Heather du Plessis-Allan is a columnist for the Herald on Sunday

Heather du Plessis-Allan: Swiping right isn't all that bad

Tinder is not just about sex, and not the sign of a promiscuous generation.
Often, young people use app to organise dates with people they'd like to consider having a relationship with. Photo / 123RF
Often, young people use app to organise dates with people they'd like to consider having a relationship with. Photo / 123RF

As you read this, young people across New Zealand will be crawling out of the beds of strangers. They would've met for the first time last night. They probably had a few drinks. Maybe they stopped off for a kebab. They definitely had sex.

Chances are, they hooked up on Tinder.

Promiscuous? Probably no more so than when you were young and single.

Read that first paragraph again, but instead of meeting on Tinder, imagine that the couple met in a bar last night. So much less promiscuous! Now they're just drunk Kiwi kids doing what drunk Kiwi kids have been doing for decades without their clothes on.

Tinder. Already so polarising. The offspring of the slightly desperate dating websites of last decade. Either wildly offensive or mildly unromantic because of its transactional nature. Now, a key player in a murder trial.

If your only experience of the online dating app is through the trial that found Gable Tostee not guilty, let me tell you that was not the standard Tinder experience.

Young people don't use the app exclusively to organise sex. Often, they use it to organise dates with people they'd like to consider having a relationship with. They don't always have sex within a matter of minutes. Often, it takes several dates to get naked. The dalliances rarely end up in a murder trial.

Still, the online dating app has married, sensible suburbia all in a flap. Most outraged of all is Northland Age editor Peter Jackson, who's made a good fist of painting young Tinder users as a collective of promiscuous hedonists.

Warriena Wright, according to Mr Jackson, "should never have been in Gable Tostee's apartment" and wouldn't have been "if she had observed even a modicum of the social mores of previous generations".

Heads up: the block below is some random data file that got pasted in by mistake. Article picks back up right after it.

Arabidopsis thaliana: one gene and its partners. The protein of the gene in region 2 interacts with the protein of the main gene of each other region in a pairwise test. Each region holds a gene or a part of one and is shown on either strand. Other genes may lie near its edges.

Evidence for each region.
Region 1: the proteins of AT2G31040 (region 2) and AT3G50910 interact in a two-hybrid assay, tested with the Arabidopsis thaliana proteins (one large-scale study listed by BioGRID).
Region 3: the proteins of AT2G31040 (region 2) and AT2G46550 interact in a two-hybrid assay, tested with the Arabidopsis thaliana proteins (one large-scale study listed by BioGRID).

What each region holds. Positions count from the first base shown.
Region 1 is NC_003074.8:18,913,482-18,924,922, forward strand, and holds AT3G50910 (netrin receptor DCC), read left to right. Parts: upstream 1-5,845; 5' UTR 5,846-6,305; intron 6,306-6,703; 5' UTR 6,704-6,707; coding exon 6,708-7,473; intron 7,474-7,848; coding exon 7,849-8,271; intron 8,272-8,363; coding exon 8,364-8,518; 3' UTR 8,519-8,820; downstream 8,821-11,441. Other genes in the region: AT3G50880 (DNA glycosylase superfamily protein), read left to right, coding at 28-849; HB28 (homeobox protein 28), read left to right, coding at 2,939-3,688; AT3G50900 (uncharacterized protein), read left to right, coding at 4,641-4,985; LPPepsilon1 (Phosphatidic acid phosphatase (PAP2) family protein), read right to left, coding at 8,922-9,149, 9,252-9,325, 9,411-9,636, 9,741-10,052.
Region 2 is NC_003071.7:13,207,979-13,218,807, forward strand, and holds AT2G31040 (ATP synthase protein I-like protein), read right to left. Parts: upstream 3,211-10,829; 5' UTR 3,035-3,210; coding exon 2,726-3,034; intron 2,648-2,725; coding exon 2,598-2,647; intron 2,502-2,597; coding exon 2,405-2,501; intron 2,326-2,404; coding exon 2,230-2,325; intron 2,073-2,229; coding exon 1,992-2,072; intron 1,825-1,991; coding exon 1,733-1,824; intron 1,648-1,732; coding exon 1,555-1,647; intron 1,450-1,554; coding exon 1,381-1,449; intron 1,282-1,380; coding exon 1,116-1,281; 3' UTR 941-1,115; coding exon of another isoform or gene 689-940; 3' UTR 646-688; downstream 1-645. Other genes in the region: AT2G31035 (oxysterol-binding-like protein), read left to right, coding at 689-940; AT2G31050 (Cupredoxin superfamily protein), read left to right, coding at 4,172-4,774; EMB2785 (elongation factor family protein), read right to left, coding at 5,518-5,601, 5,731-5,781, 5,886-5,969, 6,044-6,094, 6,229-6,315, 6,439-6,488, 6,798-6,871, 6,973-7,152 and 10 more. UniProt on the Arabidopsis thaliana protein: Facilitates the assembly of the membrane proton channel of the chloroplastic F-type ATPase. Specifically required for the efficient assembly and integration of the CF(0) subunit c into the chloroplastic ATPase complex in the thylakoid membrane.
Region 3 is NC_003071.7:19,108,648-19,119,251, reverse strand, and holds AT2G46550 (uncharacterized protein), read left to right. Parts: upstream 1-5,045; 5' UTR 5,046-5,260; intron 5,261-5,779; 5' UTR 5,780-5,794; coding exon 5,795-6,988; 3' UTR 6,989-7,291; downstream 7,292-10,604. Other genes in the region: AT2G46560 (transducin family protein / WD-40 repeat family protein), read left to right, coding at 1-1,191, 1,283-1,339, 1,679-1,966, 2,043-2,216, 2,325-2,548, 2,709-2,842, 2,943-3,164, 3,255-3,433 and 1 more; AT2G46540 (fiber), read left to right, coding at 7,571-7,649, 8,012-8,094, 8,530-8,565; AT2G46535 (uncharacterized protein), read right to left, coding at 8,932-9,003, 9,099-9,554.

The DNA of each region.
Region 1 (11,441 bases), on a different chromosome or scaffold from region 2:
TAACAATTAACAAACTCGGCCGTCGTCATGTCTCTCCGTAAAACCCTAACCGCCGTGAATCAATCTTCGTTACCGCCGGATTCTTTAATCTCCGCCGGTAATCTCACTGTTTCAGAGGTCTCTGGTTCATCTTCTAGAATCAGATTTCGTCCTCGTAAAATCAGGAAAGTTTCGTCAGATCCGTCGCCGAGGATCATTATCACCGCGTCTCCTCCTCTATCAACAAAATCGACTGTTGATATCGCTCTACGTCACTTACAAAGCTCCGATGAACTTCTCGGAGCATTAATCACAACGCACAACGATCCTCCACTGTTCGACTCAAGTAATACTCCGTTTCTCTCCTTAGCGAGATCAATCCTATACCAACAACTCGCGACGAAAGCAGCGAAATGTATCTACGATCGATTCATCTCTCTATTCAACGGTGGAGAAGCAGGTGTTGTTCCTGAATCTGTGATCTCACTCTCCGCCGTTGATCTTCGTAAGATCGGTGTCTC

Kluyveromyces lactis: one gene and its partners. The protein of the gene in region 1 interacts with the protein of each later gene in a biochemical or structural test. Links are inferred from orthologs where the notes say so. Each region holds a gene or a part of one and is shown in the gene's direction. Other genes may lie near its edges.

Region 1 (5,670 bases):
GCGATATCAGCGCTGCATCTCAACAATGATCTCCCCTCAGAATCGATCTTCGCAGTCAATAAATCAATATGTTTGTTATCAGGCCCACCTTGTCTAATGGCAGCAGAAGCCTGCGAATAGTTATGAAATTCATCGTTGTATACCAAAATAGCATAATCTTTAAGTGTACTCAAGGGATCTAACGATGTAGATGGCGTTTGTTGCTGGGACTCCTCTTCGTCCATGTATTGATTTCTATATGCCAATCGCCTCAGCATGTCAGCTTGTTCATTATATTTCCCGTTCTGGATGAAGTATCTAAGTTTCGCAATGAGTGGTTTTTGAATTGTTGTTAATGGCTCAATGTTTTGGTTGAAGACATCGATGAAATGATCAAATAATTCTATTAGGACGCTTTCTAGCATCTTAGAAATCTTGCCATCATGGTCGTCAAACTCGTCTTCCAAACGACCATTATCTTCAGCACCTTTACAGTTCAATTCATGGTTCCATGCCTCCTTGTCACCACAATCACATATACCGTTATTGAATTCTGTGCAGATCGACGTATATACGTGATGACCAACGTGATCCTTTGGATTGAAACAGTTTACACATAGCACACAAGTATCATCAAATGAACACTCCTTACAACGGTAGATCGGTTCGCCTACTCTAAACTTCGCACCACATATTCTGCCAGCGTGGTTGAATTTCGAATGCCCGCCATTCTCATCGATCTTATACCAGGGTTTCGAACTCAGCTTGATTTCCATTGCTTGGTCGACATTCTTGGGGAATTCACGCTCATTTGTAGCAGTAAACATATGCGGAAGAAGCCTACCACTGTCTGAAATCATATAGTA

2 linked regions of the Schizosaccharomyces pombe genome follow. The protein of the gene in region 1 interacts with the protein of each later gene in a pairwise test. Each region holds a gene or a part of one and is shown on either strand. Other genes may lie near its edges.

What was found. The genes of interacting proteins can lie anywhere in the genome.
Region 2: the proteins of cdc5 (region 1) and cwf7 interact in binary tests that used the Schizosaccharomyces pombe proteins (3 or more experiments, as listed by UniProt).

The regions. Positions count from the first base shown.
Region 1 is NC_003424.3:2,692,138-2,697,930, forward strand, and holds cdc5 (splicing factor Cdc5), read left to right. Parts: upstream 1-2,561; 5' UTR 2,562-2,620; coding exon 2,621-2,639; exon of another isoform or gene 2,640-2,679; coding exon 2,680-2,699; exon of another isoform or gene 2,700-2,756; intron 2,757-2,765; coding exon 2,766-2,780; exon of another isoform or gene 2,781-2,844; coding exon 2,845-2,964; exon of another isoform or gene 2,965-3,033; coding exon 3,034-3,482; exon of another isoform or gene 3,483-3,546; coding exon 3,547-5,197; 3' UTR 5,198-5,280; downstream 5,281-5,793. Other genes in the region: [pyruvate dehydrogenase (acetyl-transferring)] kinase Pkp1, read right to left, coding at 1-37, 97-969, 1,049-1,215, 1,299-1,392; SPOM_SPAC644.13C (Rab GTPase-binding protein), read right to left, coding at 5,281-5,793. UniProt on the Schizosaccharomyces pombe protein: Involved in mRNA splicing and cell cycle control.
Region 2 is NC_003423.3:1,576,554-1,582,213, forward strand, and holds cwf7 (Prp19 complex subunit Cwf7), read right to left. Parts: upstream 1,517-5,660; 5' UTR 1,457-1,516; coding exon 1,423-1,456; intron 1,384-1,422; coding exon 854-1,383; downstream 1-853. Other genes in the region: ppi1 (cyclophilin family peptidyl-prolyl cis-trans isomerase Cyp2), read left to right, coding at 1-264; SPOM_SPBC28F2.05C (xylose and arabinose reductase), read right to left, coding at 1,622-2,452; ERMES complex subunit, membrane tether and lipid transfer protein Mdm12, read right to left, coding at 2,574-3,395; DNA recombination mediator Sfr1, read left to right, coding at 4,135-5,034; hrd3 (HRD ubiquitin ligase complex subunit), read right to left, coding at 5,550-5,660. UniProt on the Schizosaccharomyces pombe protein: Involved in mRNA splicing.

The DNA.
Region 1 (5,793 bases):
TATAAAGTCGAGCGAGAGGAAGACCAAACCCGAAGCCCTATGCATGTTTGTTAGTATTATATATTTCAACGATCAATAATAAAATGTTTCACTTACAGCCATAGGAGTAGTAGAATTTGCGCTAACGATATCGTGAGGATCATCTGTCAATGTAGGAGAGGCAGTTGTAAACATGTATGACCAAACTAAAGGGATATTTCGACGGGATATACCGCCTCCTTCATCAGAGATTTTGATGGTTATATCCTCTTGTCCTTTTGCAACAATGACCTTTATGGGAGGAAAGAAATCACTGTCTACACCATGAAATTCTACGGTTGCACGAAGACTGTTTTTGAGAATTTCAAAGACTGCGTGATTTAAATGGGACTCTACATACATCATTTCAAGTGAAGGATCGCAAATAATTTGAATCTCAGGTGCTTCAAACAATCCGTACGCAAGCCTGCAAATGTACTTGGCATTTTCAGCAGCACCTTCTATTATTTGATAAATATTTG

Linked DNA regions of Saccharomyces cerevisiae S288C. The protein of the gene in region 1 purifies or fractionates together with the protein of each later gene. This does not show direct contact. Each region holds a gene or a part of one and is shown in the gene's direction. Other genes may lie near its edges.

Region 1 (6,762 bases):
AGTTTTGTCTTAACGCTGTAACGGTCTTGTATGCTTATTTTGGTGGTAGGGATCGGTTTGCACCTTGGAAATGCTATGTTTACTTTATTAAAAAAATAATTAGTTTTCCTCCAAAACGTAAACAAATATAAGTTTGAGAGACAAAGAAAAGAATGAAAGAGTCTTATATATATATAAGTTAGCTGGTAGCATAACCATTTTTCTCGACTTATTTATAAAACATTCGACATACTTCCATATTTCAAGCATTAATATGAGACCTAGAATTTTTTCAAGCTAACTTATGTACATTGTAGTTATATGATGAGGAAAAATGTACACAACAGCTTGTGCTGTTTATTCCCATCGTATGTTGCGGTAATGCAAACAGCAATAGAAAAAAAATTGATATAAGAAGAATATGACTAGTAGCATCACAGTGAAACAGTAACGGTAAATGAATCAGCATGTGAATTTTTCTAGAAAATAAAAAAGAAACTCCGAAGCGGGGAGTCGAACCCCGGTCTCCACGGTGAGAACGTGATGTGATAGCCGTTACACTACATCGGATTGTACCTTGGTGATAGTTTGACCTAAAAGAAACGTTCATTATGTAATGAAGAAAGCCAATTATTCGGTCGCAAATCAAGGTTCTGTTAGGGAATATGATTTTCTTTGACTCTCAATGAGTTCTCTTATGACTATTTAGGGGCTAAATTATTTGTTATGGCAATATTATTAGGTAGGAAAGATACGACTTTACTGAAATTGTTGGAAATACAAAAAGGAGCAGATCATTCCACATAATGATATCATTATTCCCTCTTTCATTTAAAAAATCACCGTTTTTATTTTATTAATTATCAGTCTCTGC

Hold the phone. Is Peter Jackson referring to the previous generations of Don Drapers who kept mistresses in town while their wives ate valium in their suburban bathrooms? Or the previous generations who shagged whatever moved and called it Free Love? Or the swinger keys-in-the-bowl parties of the 70s? Or the boozy weekend night pub pick-ups?

Truth is, the young people of today show the rest of us up. Study after study tells us they're the least promiscuous generation since the 1920s. They're almost three times as likely as baby boomers to have no sex between 18 and 24 years old, they're sleeping with fewer partners.

But Peter Jackson isn't finished. He reckons behaving like Warriena Wright is inconceivable to "the pre-Tinder generation".

No it's not. Strictly, the pre-Tinder generation is anyone who started dating before the launch of the app in 2012. Assuming young people - promiscuous as they are - start dating at 16, this generation includes anyone born before 1996.

Which includes me. So let me say, as a card-carrying married-up member of the pre-Tinder generation, you kids should go ahead and use Tinder. Use it as often as you can. Tell everyone that you're using it. Use it to meet the partner of your dreams. Live happily ever after and rub it in the pre-Tinder generations' faces.

Because, it sucked to be us. They made six seasons and two movies of Sex and the City about the difficulties single women had in finding love.

If we were lucky enough to know a single guy, we'd spend months trying to figure out if he was interested. You, the Tinder generation, know the guy likes you because he swiped right, you swiped right and now he's sitting across the table from you.

Our way of meeting single guys was to gather up our single girlfriends and go out drinking in the hope one of us would 'get lucky'. Cloudy with alcohol, my friends made very bad - and in retrospect very unsafe - decisions. You, the Tinder generation, get to make your decisions from the comfort and safety of your lounges. Sober.

- Herald on Sunday

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Heather du Plessis-Allan is a columnist for the Herald on Sunday

Heather du Plessis-Allan is a thirty-something living between Auckland and Wellington. She has more than a decade's experience hosting and reporting on TV and radio. Heather's worked in Parliament's Press Gallery, covered the 2012 London Olympic Games, and reported from as far afield as Antarctica.

Read more by Heather du Plessis-Allan

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